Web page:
The Rivest-Shamir-Adleman algorithm (RSA) is a public-key cryptographic algorithm. In this kind of algorithms, unlike the symmetric-key, there exists a public key that can be known by anybody, and a private key that has to remain secret, only known by one of the communicating parties. Messages encrypted using the public key can only be decrypted using the private key. This means that even if the public key is shared over an insecure channel and it is intercepted by a third party, this third party won’t be able to decipher any messages encrypted using this public key. This is of course a great advantage over symmetric-key algorithms. One drawback, however, is that public-key algorithms are less efficient so that for large amounts of data they are not usually suitable.

RSA relies on a simple mathematical principle, namely that if $e$, $d$, and $n$ are sufficiently large integer numbers such that for all integers $m$ ($0\leq m<n$) the following holds: $$(m^e)^d \equiv m \qquad (mod\enspace n)$$ it is computationally impossible to find $d$ knowing $e$ and $n$. How does this allow us to encrypt messages, you might be asking yourselves? Well, as strange as it might seem, it can be seen that it is actually easy to choose such numbers $e$, $n$, and $d$. Then, in the above identity, $e$ (the exponent) and $n$ (the modulus) represent the public key, while $d$ (the secret exponent) is the private key. $m$, on the other hand, represents a message to be encrypted. This is represented as an integer, for instance converting each letter in a string to its ASCII code (for instance, “HELLO” would be represented as 0x48454c4c4f = 310400273487). The encrypted message is simply $\hat m = m^e$. Knowing $d$ (the private key), we can decrypt the message just by computing: $$(\hat m)^d \qquad (mod\enspace n).$$ Moreover, anybody that does not know $d$ won’t be able to recover $m$ even if they know $e$ and $n$. So, in order to receive encrypted messages, we only have to share with the other party the values of $n$ and $e$, with which they will be able to encrypt messages, and only we will be able to decrypt them. Beautiful, isn’t it?

The PCSubWin function

So now that we have refreshed our knowledge on the mysterious art of cryptography, let’s start trying to understand what happens when we actually login into the HTTP management interface. The login form looks like this:

The management interface

We can inspect the login button and we will see that when it is clicked, a function named PCSubWin is executed:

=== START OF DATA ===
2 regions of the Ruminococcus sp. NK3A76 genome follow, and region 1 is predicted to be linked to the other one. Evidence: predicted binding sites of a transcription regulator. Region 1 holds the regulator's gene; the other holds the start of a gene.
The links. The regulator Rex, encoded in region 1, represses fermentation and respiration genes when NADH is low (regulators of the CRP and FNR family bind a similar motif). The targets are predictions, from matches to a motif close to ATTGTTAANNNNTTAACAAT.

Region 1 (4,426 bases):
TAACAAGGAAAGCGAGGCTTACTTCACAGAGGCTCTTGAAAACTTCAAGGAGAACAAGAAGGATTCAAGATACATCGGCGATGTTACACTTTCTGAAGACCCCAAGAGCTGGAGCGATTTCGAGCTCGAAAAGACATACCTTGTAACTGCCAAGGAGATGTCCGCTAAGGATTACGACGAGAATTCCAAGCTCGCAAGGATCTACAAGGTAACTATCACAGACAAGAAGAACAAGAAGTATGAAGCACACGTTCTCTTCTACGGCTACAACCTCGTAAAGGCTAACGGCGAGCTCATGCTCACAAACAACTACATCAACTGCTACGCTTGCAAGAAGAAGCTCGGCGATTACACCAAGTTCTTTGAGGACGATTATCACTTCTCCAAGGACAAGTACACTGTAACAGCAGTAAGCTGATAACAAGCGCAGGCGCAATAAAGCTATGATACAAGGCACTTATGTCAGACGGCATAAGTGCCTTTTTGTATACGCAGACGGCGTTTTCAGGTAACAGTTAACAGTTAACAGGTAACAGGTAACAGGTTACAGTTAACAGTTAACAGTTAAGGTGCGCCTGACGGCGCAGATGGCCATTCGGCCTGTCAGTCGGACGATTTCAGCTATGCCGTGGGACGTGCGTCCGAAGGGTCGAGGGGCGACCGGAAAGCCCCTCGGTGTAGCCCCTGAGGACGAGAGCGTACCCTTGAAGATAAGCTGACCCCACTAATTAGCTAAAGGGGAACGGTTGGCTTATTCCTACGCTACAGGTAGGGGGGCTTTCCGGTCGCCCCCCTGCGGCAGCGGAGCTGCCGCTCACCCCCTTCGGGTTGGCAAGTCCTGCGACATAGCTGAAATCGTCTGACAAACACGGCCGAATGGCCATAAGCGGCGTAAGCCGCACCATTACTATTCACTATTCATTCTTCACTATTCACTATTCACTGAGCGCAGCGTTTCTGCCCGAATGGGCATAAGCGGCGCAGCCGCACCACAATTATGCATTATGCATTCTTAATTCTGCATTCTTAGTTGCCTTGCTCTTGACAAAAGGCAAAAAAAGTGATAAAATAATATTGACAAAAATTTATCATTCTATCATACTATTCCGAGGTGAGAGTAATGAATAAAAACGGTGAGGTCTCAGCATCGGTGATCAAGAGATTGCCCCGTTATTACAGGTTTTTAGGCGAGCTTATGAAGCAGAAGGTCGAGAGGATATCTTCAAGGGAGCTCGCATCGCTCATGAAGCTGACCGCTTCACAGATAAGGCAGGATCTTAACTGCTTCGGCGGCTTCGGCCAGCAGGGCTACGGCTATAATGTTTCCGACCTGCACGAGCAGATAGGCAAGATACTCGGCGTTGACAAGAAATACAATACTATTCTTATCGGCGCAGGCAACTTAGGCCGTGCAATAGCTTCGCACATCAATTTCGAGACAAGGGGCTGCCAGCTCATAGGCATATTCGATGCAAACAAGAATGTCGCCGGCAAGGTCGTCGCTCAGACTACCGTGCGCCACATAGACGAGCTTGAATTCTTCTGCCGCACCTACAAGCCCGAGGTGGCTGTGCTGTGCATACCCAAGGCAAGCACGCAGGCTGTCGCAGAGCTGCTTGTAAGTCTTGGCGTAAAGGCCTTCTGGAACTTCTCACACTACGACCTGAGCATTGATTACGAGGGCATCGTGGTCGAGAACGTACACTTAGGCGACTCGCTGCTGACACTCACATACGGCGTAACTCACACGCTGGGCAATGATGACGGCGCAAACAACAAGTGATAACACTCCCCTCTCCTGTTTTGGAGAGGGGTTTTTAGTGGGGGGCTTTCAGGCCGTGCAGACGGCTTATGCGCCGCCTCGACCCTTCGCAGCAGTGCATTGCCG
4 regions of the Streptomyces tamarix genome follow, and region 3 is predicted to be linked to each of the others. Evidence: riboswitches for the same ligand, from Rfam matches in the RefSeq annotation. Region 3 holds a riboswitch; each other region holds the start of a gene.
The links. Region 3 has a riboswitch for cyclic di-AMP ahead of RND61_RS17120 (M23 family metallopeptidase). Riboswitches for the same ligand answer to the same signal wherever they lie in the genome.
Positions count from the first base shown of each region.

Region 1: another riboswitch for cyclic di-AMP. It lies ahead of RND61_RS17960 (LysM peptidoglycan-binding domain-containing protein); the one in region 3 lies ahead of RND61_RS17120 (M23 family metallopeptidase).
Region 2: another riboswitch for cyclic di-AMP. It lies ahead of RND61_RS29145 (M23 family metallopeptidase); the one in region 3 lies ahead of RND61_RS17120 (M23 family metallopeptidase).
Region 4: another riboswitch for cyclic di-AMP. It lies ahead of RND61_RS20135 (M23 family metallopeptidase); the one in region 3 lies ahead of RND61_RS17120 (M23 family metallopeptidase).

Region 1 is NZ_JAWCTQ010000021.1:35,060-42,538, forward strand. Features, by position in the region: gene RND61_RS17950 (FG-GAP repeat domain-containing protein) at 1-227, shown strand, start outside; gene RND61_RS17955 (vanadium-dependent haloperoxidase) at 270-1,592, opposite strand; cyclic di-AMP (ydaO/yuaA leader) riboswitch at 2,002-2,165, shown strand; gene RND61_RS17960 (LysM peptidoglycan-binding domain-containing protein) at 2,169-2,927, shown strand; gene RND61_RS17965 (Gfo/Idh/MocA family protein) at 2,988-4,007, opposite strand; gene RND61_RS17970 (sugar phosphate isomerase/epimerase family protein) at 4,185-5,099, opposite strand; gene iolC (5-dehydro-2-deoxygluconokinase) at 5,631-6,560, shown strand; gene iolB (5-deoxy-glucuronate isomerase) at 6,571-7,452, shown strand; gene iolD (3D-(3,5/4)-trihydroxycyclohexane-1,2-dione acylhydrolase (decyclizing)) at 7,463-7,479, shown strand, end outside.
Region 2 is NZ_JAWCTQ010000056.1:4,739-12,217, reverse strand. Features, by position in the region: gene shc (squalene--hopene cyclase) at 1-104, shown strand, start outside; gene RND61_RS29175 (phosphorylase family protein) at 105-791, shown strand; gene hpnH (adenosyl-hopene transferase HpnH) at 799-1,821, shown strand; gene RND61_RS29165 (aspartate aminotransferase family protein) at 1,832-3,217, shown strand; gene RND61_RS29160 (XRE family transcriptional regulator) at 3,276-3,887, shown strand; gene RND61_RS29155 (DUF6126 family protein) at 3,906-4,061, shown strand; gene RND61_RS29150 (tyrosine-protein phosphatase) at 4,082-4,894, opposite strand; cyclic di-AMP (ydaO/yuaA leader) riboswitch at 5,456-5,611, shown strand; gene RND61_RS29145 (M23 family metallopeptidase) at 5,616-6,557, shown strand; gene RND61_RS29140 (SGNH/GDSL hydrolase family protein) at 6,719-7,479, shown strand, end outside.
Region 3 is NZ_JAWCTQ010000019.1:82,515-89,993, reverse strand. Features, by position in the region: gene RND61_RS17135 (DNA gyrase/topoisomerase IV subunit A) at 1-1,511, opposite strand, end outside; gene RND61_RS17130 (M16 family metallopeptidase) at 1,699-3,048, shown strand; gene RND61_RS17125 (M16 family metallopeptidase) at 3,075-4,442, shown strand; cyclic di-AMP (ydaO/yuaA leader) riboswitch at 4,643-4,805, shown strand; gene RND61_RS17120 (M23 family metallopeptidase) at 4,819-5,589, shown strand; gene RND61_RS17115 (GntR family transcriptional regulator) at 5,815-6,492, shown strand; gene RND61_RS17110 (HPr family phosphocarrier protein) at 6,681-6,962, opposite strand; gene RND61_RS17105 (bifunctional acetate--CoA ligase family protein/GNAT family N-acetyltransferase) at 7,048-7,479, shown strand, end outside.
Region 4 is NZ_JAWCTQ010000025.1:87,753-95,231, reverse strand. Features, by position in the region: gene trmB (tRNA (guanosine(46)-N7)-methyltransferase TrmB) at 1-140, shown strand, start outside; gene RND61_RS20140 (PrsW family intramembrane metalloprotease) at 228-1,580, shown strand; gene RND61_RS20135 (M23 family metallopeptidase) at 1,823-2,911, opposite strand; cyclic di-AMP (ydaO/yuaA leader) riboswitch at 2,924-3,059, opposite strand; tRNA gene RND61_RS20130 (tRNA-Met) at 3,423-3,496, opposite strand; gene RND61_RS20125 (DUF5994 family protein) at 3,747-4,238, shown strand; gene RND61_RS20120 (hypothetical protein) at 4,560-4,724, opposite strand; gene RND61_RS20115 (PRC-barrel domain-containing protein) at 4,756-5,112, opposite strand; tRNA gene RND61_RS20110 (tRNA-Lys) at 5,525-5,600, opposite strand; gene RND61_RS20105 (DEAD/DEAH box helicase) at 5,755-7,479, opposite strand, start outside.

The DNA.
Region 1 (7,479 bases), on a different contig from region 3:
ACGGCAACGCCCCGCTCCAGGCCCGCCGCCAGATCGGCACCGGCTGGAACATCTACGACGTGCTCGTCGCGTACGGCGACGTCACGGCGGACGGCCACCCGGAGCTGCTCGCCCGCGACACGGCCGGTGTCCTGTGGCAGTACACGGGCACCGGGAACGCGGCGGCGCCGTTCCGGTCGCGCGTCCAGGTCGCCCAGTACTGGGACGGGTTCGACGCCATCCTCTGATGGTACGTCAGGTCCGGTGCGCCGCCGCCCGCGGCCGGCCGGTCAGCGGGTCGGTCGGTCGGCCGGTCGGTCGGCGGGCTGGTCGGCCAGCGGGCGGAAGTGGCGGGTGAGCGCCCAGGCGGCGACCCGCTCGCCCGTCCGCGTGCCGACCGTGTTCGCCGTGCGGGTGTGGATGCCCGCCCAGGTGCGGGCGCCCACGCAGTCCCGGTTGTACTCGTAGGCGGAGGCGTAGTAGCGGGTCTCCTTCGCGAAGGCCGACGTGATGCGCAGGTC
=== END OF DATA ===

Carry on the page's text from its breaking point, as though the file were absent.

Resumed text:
Inspecting the Login button

Looking at the source code of this page, we see that this function is defined in an inline script:

Definition of PCSubWin

Let’s describe this function. We see the following steps:

  • First, in the red box, we see a call to the method read of an object named authProxy, passing an empty object and a function as parameters.
  • Then, in the green box, the method $.su.encrypt is called, passing the provided password, a variable named passwordEncrypt, and 0 as parameters. The result, presumably the password after being encrypted with some algorithm, is stored in a variable named password.
  • Next, in the blue box, a function named beforeLogin is called, passing an empty username and the (unencrypted) password.
  • Finally, in the black box, the method write of an object named loginProxy is called, passing an object that contains the encrypted password, as well as several functions, as parameters.

Although we still have to understand what are the proxies authProxy and loginProxy, from the names we can derive that they are in charge of sending the requests to the server. Moreover, most probably the loginProxy handles the login request. We also have to determine what the function beforeLogin does, but the name seems to indicate that probably some initialization or set-up needed for the login will be done. Let’s see if we can find out something more about these elements!

Digging Deeper

If we take a look at the whole source code of the login page, we will see that the inline script where we found the function PCSubWin starts like this:

Inline script in the login page

From the code above, we have highlighted the following parts:

  • In the red boxes, three instances of the object $.su.Proxy are initialized. We already saw two of them in the PCSubWin function (authProxy and loginProxy) but there is a new one named keysProxy. We’ll describe this object and instances in more detail later, but for now, we will only say that each one handles the requests to the endpoint /login?form=<param> where <param> is auth, login or keys respectively (this can be seen in the field url passed to the declaration of each proxy). Moreover, these requests can either be in plaintext (as in the case of authProxy and keysProxy, where we see the field encrypt set to false), or encrypted (as in the case of the loginProxy).